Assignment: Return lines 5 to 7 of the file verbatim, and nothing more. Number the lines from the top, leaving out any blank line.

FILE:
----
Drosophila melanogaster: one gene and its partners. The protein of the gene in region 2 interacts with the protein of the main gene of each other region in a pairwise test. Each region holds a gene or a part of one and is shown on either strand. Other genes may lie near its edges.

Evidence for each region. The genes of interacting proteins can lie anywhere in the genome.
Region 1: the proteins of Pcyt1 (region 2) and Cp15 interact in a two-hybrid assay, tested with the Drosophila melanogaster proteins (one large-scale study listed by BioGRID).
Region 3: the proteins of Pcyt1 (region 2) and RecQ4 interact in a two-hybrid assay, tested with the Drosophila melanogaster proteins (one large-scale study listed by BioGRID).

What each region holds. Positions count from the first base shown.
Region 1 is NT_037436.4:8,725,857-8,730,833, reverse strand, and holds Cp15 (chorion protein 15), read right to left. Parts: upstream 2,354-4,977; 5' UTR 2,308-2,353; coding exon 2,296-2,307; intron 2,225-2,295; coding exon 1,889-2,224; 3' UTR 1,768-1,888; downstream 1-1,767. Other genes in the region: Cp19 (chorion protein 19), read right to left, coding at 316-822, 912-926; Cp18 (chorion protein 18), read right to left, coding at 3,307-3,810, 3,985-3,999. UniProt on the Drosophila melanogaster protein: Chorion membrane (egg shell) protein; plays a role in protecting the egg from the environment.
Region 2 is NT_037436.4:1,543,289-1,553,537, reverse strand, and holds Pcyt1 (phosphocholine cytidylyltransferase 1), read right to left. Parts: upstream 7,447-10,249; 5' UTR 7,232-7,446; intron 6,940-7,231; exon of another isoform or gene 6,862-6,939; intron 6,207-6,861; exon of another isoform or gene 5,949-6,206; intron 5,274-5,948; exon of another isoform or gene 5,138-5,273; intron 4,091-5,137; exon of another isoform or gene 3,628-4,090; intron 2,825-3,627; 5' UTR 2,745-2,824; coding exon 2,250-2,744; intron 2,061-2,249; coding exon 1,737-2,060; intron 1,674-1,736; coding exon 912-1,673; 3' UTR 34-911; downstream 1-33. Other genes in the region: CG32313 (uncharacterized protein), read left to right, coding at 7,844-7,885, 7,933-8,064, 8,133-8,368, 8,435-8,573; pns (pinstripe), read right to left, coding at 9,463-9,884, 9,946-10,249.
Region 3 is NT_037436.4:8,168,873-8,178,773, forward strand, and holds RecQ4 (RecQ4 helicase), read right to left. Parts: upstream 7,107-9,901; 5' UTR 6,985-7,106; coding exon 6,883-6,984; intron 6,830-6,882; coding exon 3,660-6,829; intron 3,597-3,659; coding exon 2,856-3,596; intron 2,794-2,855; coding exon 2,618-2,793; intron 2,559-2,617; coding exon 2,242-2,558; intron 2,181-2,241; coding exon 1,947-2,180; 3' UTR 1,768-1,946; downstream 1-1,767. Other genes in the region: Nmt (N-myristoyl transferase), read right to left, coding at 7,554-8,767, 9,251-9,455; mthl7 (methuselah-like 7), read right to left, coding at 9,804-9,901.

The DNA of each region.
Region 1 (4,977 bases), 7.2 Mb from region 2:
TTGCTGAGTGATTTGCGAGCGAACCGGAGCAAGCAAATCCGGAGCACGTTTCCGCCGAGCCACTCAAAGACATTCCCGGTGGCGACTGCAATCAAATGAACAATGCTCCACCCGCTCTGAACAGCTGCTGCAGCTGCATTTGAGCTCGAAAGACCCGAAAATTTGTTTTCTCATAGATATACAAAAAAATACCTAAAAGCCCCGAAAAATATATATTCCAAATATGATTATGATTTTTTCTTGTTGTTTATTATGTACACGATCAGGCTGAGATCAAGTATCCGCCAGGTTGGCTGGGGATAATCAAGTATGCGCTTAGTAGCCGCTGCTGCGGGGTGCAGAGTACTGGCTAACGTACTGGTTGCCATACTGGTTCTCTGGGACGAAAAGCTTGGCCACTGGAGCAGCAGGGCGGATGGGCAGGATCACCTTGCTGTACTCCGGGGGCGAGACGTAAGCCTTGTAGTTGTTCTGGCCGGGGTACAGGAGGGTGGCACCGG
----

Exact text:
What each region holds. Positions count from the first base shown.
Region 1 is NT_037436.4:8,725,857-8,730,833, reverse strand, and holds Cp15 (chorion protein 15), read right to left. Parts: upstream 2,354-4,977; 5' UTR 2,308-2,353; coding exon 2,296-2,307; intron 2,225-2,295; coding exon 1,889-2,224; 3' UTR 1,768-1,888; downstream 1-1,767. Other genes in the region: Cp19 (chorion protein 19), read right to left, coding at 316-822, 912-926; Cp18 (chorion protein 18), read right to left, coding at 3,307-3,810, 3,985-3,999. UniProt on the Drosophila melanogaster protein: Chorion membrane (egg shell) protein; plays a role in protecting the egg from the environment.
Region 2 is NT_037436.4:1,543,289-1,553,537, reverse strand, and holds Pcyt1 (phosphocholine cytidylyltransferase 1), read right to left. Parts: upstream 7,447-10,249; 5' UTR 7,232-7,446; intron 6,940-7,231; exon of another isoform or gene 6,862-6,939; intron 6,207-6,861; exon of another isoform or gene 5,949-6,206; intron 5,274-5,948; exon of another isoform or gene 5,138-5,273; intron 4,091-5,137; exon of another isoform or gene 3,628-4,090; intron 2,825-3,627; 5' UTR 2,745-2,824; coding exon 2,250-2,744; intron 2,061-2,249; coding exon 1,737-2,060; intron 1,674-1,736; coding exon 912-1,673; 3' UTR 34-911; downstream 1-33. Other genes in the region: CG32313 (uncharacterized protein), read left to right, coding at 7,844-7,885, 7,933-8,064, 8,133-8,368, 8,435-8,573; pns (pinstripe), read right to left, coding at 9,463-9,884, 9,946-10,249.